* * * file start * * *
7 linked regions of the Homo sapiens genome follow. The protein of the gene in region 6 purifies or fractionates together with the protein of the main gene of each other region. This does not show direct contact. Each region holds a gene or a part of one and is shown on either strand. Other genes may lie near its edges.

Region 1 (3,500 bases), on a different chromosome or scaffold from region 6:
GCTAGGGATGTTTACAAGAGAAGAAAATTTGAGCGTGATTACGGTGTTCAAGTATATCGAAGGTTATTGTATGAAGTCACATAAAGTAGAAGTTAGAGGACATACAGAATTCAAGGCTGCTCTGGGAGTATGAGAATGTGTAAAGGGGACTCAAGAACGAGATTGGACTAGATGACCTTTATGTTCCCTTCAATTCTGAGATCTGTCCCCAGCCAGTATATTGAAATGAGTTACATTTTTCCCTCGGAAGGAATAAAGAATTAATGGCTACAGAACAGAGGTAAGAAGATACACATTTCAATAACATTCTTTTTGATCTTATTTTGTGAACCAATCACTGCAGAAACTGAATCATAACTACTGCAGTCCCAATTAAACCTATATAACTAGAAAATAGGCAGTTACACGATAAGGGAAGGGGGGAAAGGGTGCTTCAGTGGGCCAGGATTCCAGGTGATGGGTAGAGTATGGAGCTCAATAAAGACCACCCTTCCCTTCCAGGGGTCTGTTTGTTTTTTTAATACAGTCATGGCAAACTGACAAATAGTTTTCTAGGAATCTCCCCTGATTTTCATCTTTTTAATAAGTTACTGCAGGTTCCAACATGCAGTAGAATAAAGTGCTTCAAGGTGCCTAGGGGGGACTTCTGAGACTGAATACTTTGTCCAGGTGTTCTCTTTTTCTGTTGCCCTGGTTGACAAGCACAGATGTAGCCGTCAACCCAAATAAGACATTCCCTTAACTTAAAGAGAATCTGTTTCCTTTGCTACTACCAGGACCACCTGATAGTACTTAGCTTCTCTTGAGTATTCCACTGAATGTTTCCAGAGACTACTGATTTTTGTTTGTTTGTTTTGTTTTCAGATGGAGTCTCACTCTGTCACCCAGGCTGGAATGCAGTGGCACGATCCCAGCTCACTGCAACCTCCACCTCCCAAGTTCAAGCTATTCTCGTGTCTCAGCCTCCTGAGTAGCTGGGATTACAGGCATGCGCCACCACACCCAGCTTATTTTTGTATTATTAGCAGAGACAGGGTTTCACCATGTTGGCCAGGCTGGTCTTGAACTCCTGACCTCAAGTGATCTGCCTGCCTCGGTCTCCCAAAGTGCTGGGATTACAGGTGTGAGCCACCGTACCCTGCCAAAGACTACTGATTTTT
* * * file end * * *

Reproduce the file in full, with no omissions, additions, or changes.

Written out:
7 linked regions of the Homo sapiens genome follow. The protein of the gene in region 6 purifies or fractionates together with the protein of the main gene of each other region. This does not show direct contact. Each region holds a gene or a part of one and is shown on either strand. Other genes may lie near its edges.

Region 1 (3,500 bases), on a different chromosome or scaffold from region 6:
GCTAGGGATGTTTACAAGAGAAGAAAATTTGAGCGTGATTACGGTGTTCAAGTATATCGAAGGTTATTGTATGAAGTCACATAAAGTAGAAGTTAGAGGACATACAGAATTCAAGGCTGCTCTGGGAGTATGAGAATGTGTAAAGGGGACTCAAGAACGAGATTGGACTAGATGACCTTTATGTTCCCTTCAATTCTGAGATCTGTCCCCAGCCAGTATATTGAAATGAGTTACATTTTTCCCTCGGAAGGAATAAAGAATTAATGGCTACAGAACAGAGGTAAGAAGATACACATTTCAATAACATTCTTTTTGATCTTATTTTGTGAACCAATCACTGCAGAAACTGAATCATAACTACTGCAGTCCCAATTAAACCTATATAACTAGAAAATAGGCAGTTACACGATAAGGGAAGGGGGGAAAGGGTGCTTCAGTGGGCCAGGATTCCAGGTGATGGGTAGAGTATGGAGCTCAATAAAGACCACCCTTCCCTTCCAGGGGTCTGTTTGTTTTTTTAATACAGTCATGGCAAACTGACAAATAGTTTTCTAGGAATCTCCCCTGATTTTCATCTTTTTAATAAGTTACTGCAGGTTCCAACATGCAGTAGAATAAAGTGCTTCAAGGTGCCTAGGGGGGACTTCTGAGACTGAATACTTTGTCCAGGTGTTCTCTTTTTCTGTTGCCCTGGTTGACAAGCACAGATGTAGCCGTCAACCCAAATAAGACATTCCCTTAACTTAAAGAGAATCTGTTTCCTTTGCTACTACCAGGACCACCTGATAGTACTTAGCTTCTCTTGAGTATTCCACTGAATGTTTCCAGAGACTACTGATTTTTGTTTGTTTGTTTTGTTTTCAGATGGAGTCTCACTCTGTCACCCAGGCTGGAATGCAGTGGCACGATCCCAGCTCACTGCAACCTCCACCTCCCAAGTTCAAGCTATTCTCGTGTCTCAGCCTCCTGAGTAGCTGGGATTACAGGCATGCGCCACCACACCCAGCTTATTTTTGTATTATTAGCAGAGACAGGGTTTCACCATGTTGGCCAGGCTGGTCTTGAACTCCTGACCTCAAGTGATCTGCCTGCCTCGGTCTCCCAAAGTGCTGGGATTACAGGTGTGAGCCACCGTACCCTGCCAAAGACTACTGATTTTT